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Last month 15 homes were sold in Town X. The [#permalink]
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30 Sep 2007, 20:34
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Last month 15 homes were sold in Town X. The average(aritmetic mean) sale price of the homes was 150,000 and the median sale price was 130,000. Which of the following statements must be true ?
I. At least one of the homes was sold for more than $165,000
II. At least one of the homes was sold for 130,000 and less than 150,000
III. At least one of the homes was sold for less than 13000



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Joined: 13 Feb 2007
Posts: 63

this is hard to do in 2 min.
i used a calculator, and statement I seems to be true.
statement II seems to be true
i think statement III can be false.
there are some problems with this question though
II says one house should be sold for 130,000 and less than 150,000. if one was sold for 130k then it was certainly sold for less than 150k.
i think that III should be 130,000.



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Joined: 01 Oct 2007
Posts: 87

I'm assuming II is (greater than 130,000 and less than 150,000), and III is (less than 130,000). To make calculations easier, divide everything by a factor of 10,000it won't change any of the relationships.
If the mean of the houses is 15, then their total value is 225.
If the median is 13, that means that 7 values are >= 13, and 7 are <= 13.
Suppose that all the houses up to the median value are the same value: 13. What's their total value? 13*8 = 104. What's the total value of the 7 houses over the median value, then? 121. Therefore, the average value of these 7 houses is 121/7 = 17 2/7.
Now suppose the actual values of those 7 houses is equal to that mean of 17 2/7. We have a counterexample to conditions II and III. There are 8 houses = 13, and 7 houses = 17 2/7. No houses are less than 13, and no houses are between 13 and 16.5.
That might be enough to answer the question, depending on the solutions. But what about condition I? Given that the median's 13, our example assigns the largest possible value to the houses in the bottom half of the distribution. That means that 17 2/7 is the least possible value for the mean of the houses in the top half of the distribution. That means that at least one of the houses must have a value > = 17 2/7. So I must be true.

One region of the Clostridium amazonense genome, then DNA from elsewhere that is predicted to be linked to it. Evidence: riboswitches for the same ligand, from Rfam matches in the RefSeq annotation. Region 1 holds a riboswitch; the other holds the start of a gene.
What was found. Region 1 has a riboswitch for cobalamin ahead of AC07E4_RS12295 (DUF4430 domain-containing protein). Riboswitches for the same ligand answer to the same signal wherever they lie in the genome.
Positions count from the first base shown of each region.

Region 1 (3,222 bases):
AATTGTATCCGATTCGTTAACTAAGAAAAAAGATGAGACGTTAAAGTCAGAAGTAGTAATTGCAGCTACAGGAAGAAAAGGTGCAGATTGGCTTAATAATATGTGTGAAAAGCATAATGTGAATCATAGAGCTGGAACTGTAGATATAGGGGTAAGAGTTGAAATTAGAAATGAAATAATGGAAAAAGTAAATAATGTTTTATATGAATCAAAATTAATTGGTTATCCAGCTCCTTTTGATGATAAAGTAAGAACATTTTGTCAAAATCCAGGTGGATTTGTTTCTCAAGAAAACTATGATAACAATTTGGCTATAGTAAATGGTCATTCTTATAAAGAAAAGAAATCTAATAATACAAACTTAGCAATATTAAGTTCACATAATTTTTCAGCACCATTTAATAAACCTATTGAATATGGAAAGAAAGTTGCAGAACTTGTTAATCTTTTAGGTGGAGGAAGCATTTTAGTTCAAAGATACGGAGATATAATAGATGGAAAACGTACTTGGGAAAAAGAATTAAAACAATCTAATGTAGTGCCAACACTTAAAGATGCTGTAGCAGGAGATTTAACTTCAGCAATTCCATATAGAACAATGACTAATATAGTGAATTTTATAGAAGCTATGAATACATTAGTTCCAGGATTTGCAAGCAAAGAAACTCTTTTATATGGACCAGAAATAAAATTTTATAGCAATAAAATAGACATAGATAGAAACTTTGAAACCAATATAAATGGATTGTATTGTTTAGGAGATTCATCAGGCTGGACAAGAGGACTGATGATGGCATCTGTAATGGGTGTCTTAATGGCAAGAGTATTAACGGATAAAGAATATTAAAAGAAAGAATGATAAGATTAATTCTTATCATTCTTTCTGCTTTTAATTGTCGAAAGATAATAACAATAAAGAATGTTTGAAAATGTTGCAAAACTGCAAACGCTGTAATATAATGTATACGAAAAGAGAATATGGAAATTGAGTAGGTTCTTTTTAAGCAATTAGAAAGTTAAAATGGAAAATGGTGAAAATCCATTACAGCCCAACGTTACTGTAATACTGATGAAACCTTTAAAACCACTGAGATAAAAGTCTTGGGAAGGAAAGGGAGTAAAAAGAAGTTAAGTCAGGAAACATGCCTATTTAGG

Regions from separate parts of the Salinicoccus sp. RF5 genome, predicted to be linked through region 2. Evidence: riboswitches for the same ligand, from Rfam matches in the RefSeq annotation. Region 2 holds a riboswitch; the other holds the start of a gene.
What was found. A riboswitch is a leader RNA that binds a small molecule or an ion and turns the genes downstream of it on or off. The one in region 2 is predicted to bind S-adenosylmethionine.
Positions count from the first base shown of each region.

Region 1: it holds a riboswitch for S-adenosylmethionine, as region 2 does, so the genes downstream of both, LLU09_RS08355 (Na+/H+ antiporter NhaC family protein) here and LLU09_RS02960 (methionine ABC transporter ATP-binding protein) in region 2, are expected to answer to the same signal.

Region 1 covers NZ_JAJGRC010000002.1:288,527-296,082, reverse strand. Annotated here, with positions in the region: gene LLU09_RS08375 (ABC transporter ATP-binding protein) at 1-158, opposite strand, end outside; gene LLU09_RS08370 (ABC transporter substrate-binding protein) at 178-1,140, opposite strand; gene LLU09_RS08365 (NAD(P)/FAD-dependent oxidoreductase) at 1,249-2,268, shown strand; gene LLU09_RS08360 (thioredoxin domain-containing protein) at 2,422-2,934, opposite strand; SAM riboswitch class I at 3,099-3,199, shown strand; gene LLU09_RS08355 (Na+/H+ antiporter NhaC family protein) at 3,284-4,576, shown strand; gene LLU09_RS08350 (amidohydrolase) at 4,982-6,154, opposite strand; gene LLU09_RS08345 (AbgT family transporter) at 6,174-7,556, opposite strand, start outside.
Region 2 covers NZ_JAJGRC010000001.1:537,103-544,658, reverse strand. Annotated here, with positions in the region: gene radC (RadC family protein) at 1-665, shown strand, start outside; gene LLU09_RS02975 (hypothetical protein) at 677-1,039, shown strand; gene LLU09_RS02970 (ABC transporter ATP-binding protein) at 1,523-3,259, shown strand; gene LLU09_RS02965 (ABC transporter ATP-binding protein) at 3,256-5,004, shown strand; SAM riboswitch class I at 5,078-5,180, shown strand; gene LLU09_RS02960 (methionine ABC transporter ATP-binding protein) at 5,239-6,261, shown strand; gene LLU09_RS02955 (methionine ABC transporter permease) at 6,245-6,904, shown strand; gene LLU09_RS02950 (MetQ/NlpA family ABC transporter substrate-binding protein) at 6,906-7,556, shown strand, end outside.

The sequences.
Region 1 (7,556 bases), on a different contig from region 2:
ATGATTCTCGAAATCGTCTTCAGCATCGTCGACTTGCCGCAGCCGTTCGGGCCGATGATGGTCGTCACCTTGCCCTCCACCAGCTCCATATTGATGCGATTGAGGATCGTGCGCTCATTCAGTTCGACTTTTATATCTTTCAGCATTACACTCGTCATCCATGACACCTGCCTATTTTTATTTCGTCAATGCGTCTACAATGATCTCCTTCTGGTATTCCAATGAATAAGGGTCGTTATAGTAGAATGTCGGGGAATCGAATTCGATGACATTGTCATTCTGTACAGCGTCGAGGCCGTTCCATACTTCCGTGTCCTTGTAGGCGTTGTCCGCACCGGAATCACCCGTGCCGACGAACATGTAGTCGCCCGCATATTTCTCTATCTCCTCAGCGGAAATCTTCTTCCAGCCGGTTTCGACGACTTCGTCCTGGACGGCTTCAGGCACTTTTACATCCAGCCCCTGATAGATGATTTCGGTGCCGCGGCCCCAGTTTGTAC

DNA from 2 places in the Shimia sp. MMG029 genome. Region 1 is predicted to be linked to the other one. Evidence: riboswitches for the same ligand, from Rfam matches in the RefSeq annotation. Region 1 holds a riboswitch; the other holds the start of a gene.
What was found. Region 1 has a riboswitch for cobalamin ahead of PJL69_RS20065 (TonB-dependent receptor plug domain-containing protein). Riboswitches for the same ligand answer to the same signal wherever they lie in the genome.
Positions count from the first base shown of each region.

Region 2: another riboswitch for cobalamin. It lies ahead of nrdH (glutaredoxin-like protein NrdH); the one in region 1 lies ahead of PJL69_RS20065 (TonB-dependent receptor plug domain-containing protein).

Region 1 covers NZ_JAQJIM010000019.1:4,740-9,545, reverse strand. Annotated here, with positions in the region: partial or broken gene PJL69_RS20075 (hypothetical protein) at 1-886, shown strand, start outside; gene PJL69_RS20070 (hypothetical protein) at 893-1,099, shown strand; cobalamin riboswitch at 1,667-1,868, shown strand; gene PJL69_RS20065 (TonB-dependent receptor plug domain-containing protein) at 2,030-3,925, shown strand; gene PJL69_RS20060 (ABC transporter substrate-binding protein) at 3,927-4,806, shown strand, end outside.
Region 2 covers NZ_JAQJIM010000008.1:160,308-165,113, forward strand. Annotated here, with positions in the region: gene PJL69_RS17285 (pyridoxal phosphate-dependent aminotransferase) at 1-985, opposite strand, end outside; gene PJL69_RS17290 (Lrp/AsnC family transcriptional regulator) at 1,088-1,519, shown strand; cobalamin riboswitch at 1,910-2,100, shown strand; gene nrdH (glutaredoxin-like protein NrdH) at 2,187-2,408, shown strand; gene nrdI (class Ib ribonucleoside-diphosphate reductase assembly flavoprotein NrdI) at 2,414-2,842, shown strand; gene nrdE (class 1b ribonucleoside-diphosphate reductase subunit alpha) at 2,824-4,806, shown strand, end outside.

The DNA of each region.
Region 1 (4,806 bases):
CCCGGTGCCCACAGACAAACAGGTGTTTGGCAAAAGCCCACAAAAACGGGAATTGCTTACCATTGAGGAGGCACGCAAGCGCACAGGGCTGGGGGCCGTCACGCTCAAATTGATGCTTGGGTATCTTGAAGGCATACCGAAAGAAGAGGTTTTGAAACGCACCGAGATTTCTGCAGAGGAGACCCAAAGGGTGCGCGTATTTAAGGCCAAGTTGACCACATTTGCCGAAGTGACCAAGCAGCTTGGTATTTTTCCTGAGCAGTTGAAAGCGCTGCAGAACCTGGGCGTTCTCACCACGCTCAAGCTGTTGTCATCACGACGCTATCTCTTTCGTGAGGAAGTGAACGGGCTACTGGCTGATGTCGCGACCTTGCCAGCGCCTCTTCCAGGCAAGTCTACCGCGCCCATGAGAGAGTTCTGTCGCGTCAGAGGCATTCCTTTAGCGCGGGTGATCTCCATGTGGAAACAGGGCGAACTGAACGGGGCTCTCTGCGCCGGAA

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Joined: 18 Jun 2007
Posts: 67

The answer is I only... It is hard to do in 2 mins...



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Joined: 02 Aug 2007
Posts: 346
Location: Greater New York City area
Schools: Tuck, Ross (R1), Duke, Tepper, ISB (R2), Kenan Flagler (R2)

johnrb wrote: I'm assuming II is (greater than 130,000 and less than 150,000), and III is (less than 130,000). To make calculations easier, divide everything by a factor of 10,000it won't change any of the relationships.
If the mean of the houses is 15, then their total value is 225.
If the median is 13, that means that 7 values are >= 13, and 7 are <= 13.
Suppose that all the houses up to the median value are the same value: 13. What's their total value? 13*8 = 104. What's the total value of the 7 houses over the median value, then? 121. Therefore, the average value of these 7 houses is 121/7 = 17 2/7.
Now suppose the actual values of those 7 houses is equal to that mean of 17 2/7. We have a counterexample to conditions II and III. There are 8 houses = 13, and 7 houses = 17 2/7. No houses are less than 13, and no houses are between 13 and 16.5.
That might be enough to answer the question, depending on the solutions. But what about condition I? Given that the median's 13, our example assigns the largest possible value to the houses in the bottom half of the distribution. That means that 17 2/7 is the least possible value for the mean of the houses in the top half of the distribution. That means that at least one of the houses must have a value > = 17 2/7. So I must be true.
Johnrb, hats off..Excellent explanation



Senior Manager
Joined: 27 Jul 2006
Posts: 296

Maybe my view is wrong, but I think that I and II are the answer.
See we know that the 8th house has a value of 130,000 and that the seven below it have a value of 130,000 or less.
We also know that the average is 150,000 which makes the least possible value of the 7 above the median about 173,000 dollars (I got this figure by taking the 8*20000 needed for the first homes to get to 150,000 and divided it by the seven homes and added this to the 150,000 needed.



Manager
Status: Post MBA, working in the area of Development Finance
Joined: 09 Oct 2006
Posts: 169
Location: Africa

For a quick POE, it would be a good idea to have a skewed disribution
Imagine 14 houses of 130000 and one house of 430000 [15x15000014x130000].
This knocks off st. II and III.
Only st. I will hold.